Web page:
Inflammatory cues in the intestine also lead to increases in the expression of adhesive receptors at the apical epithelial membrane. Specifically, the apically expressed epithelial proteins CD44v6 and CD55 have both been shown to regulate PMN transepithelial migration (TEM).16, 17 Another such epithelial adhesive ligand for migrating PMNs is Intercellular adhesion molecule-1 (ICAM-1). Its expression was found to facilitate PMN adhesion and retention at the apical epithelial membrane in inflamed intestines.18 Furthermore, ligation of ICAM-1 by migrating PMNs has been shown to signal cytoskeletal reorganization in both endothelial and epithelial cells, leading to alterations in barrier function.18, 19, 20 In inflamed vascular endothelial cells, specific cross-linking of ICAM-1 has been shown to induce activation of Akt signaling.21 In IECs, Akt acts upstream of β-catenin to induce signaling events that play key roles in regulating epithelial cell proliferation.5, 22, 23
In this study, we hypothesized that, following injury, PMNs that are recruited to sites of injury or inflammation and remain in contact with the apical epithelial membrane through binding to ICAM-1 can initiate reparative responses that are dependent on ICAM-1 signaling. Indeed, we demonstrated that PMN binding to or direct antibody (Ab)-mediated ligation of ICAM-1 triggered activation of Akt and β-catenin signaling and promoted intestinal epithelial repair.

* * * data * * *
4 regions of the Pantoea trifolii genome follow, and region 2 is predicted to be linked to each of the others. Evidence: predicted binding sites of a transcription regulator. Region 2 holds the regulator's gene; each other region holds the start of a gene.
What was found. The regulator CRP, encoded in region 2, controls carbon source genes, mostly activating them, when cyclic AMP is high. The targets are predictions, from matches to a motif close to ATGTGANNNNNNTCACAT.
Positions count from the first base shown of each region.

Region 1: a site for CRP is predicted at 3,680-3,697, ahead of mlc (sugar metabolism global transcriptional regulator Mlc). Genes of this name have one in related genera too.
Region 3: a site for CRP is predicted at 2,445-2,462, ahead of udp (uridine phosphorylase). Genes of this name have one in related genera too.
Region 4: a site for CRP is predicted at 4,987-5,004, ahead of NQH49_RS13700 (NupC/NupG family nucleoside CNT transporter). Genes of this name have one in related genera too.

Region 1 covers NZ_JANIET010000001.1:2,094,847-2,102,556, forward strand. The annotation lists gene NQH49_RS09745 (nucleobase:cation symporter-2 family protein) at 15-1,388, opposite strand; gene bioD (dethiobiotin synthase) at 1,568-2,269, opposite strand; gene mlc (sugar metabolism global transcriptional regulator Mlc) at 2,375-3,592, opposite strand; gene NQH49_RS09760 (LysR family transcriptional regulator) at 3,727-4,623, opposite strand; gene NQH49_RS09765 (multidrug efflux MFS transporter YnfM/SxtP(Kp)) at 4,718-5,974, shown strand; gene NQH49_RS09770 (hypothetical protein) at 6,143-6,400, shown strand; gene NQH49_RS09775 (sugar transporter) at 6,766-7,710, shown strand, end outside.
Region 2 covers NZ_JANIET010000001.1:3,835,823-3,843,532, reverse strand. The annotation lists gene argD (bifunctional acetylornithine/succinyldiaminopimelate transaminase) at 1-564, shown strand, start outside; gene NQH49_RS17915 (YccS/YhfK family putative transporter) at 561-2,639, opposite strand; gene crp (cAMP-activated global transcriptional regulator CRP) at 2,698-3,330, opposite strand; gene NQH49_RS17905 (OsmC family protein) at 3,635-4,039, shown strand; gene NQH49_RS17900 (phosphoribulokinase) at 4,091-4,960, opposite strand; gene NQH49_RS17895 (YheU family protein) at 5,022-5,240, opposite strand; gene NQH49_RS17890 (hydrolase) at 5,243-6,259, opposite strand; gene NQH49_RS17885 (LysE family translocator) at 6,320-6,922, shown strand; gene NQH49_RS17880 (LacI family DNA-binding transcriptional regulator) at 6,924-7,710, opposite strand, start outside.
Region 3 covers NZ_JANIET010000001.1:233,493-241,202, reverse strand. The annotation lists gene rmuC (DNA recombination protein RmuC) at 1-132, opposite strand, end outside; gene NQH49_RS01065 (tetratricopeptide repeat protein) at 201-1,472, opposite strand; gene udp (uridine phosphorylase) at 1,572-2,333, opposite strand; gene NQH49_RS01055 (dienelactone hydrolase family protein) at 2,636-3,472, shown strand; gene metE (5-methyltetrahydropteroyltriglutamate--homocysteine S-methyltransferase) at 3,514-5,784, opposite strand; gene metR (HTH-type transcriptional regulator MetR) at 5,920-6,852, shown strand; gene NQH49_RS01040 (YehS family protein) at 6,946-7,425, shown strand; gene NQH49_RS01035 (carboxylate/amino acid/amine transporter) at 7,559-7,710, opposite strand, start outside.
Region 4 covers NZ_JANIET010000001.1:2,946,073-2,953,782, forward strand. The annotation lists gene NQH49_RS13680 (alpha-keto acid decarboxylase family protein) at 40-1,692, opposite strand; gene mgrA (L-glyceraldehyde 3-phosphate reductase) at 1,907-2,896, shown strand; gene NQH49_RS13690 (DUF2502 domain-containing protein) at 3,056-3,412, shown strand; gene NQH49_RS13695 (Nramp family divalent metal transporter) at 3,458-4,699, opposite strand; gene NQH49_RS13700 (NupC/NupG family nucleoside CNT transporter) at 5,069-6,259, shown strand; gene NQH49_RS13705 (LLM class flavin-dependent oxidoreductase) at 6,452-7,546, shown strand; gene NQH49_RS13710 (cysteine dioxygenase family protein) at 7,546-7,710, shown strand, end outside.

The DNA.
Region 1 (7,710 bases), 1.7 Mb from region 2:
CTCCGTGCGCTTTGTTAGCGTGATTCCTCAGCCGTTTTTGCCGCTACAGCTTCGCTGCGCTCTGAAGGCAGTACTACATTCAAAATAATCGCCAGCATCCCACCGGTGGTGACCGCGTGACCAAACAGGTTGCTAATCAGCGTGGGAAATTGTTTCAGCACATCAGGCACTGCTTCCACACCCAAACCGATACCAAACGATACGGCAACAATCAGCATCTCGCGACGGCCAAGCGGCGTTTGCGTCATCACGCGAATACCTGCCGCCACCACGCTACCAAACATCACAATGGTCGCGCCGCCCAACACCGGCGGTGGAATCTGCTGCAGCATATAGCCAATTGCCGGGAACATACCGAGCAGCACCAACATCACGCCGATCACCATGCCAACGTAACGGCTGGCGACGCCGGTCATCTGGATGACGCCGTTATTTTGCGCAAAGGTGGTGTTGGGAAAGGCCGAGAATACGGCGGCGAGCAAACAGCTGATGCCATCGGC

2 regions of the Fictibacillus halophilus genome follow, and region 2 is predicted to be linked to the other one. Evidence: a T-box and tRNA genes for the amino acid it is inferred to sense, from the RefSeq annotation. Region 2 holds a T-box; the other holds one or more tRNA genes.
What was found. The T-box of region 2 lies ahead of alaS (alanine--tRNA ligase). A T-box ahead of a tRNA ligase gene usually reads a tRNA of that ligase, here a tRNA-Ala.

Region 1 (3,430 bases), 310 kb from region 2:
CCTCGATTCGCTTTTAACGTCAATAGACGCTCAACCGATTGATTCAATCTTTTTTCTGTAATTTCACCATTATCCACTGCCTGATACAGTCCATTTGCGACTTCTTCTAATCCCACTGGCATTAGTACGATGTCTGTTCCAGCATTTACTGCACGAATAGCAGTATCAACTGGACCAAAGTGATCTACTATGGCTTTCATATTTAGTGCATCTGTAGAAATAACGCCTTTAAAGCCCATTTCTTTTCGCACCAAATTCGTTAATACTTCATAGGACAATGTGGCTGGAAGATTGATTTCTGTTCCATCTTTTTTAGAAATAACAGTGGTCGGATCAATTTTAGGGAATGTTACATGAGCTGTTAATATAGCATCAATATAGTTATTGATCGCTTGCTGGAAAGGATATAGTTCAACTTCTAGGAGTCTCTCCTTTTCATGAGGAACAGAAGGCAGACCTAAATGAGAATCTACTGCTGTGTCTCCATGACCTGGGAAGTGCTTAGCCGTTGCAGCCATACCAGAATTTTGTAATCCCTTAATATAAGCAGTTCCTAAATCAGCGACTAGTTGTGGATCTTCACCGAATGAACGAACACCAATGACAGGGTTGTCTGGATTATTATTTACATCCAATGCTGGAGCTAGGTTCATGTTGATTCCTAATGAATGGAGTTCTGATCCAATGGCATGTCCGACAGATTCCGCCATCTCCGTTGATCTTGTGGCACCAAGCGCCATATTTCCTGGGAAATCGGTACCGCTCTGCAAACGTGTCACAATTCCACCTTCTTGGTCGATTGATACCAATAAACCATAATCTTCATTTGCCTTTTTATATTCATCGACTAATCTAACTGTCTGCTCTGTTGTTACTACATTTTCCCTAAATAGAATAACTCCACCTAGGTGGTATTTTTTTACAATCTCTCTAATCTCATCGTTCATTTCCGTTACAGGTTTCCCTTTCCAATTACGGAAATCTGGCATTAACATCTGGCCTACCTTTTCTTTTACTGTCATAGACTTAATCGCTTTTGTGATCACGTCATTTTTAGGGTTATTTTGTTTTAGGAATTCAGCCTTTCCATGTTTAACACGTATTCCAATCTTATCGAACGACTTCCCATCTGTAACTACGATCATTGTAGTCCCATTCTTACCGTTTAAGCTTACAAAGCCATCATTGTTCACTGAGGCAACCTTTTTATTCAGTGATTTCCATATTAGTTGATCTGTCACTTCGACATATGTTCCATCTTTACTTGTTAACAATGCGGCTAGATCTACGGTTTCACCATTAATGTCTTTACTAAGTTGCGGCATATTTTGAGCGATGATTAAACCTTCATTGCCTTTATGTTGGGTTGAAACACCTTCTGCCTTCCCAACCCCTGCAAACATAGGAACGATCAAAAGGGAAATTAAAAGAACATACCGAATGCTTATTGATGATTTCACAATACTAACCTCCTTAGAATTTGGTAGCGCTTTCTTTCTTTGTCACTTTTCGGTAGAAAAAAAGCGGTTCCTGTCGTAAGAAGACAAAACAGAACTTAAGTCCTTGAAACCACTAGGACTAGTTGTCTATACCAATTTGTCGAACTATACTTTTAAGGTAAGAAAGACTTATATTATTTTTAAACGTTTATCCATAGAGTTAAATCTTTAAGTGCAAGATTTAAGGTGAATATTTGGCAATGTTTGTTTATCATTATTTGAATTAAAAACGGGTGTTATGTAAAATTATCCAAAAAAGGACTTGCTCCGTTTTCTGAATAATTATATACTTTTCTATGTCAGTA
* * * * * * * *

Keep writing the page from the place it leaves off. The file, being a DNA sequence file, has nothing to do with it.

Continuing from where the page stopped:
ICAM-1-dependent PMN adhesion to the apical IEC membrane results in delayed PMN apoptosis
Upregulation of ICAM-1 in IBD can lead to increased PMN adhesion and retention at the apical epithelial membrane. We recently showed, in an in-vitro assay modeling PMN TEM (a Transwell set-up17), that interferon gamma (IFNγ)-induced upregulation of epithelial ICAM-1 significantly increased the number of apically associated PMNs following TEM.18 Here, we extend these observations to show that time-dependent increases in epithelial ICAM-1 expression following IFNγ treatment (100 U ml−1, Figure 1a,b) coincide with time-dependent increases in PMN adhesion (Figure 1c). This suggests that increased levels of ICAM-1 may indeed contribute to PMN accumulation in luminal spaces, as observed in IBD. Moreover, IFNγ-induced increases in PMN adhesion were specific to ICAM-1, as addition of ICAM-1 inhibitory Abs suppressed this PMN response (Figure 1c), but addition of immunoglobulin G (IgG) Abs as a control had no effect.